RCTs have a higher potential for proving causal links than observational studies, assuming all theoretical assumptions are met. Nonetheless, because such situations are rare, RCTs, like OS, have substantial limitations in the real world. Despite their significance, RCT limitations have received insufficient attention in scholarly debate. One critical disadvantage of RCTs is their “local” effect, which may prevent causation from being generalised beyond the bounds of the controlled trial setting10. In addition, RCTs may not capture the long-term effects of treatments or be feasible for investigating rare diseases or outcomes.
Postapproval OS offer significant value in countering the profit-driven motives of the medical-industrial complex. Currently, pharmaceutical and medical device manufacturers plan and conduct most RCTs, which may bias the results toward their products’ interests while neglecting patient and societal demands7. Thus, OS may serve as a counterbalancing tool, especially when incorporated into national quality-of-care registries with continuous monitoring of healthcare outcomes. Incorporating OS into national quality-of-care registries can ensure a comprehensive assessment of the long-term impact of medical products on patients. These registries provide valuable data on the effectiveness and safety of medical interventions, facilitating the development of evidence-based guidelines to optimise patient care. OS can also identify previously unknown risks and benefits associated with medical products, enhancing patient safety and quality of life.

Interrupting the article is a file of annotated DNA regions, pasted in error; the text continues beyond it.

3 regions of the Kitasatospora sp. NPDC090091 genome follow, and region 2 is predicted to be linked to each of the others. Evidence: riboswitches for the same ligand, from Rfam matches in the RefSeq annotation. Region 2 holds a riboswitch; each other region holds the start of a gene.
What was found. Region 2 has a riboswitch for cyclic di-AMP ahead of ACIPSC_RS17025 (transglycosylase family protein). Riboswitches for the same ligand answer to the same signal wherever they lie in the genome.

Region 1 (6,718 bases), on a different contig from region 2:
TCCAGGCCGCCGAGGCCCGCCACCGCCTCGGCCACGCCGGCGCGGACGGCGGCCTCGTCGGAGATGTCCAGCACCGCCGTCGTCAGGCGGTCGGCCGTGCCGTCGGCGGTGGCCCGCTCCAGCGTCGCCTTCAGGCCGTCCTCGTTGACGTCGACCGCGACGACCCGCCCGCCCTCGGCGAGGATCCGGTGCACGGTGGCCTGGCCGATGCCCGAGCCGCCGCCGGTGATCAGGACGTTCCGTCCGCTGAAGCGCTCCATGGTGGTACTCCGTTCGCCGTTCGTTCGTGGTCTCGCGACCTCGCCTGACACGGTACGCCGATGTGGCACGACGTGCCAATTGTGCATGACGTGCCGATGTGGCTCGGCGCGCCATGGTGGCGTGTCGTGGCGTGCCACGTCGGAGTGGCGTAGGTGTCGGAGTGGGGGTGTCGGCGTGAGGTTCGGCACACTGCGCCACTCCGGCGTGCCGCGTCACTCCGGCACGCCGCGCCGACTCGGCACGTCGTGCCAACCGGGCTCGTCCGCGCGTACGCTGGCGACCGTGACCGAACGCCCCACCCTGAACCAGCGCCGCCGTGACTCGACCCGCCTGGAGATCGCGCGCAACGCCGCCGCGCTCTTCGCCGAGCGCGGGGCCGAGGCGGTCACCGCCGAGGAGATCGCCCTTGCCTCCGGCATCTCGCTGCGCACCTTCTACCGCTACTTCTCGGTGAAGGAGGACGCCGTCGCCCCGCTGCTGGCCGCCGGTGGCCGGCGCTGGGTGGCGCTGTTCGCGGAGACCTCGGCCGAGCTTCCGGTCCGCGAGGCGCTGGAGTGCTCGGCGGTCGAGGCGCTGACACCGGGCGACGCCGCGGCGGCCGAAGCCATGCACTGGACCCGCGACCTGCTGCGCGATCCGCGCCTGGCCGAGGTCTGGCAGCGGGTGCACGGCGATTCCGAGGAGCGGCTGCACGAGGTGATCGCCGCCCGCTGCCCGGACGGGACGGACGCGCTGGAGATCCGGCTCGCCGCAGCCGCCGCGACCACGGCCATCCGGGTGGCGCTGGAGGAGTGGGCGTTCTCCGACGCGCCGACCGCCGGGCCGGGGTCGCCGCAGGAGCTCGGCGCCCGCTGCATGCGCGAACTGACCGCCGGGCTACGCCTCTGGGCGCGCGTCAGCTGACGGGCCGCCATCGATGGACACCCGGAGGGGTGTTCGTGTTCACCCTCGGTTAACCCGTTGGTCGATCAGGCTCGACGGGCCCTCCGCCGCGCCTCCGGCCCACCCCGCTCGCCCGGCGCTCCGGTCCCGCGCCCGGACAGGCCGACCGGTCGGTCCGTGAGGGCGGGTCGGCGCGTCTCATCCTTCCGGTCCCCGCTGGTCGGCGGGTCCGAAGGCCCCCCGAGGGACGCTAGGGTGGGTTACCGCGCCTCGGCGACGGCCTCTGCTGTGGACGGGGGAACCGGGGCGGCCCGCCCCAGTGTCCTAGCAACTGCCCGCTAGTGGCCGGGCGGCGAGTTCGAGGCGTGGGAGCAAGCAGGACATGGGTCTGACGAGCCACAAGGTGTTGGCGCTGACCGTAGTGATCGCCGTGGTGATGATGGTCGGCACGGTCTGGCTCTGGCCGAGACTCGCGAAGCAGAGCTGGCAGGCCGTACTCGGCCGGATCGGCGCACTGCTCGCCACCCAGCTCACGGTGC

In conclusion, a more balanced and inclusive approach to EBM is necessary, where RCTs and OS are recognised for their respective strengths and limitations and used in complementary ways to better inform healthcare decision-making. This could involve funding and conducting more OS, encouraging collaborations between researchers who specialise in RCTs and those who specialise in OS, or developing guidelines for designing and implementing diverse study designs.
Figure 1. What is evidence-based medicine? Evidence-based medicine (EBM) extends beyond the domain of randomised controlled trials (RCT). Regrettably, the dominant position of RCTs in modern medicine and healthcare systems has fostered an “illusion of knowledge,” leading to unwarranted patient harm and resource wastage. Observational trials have historically been, and continue to be, a crucial component of EBM in the promotion of human health and well-being.
Conflict of interest statement
The author has no conflicts of interest to declare.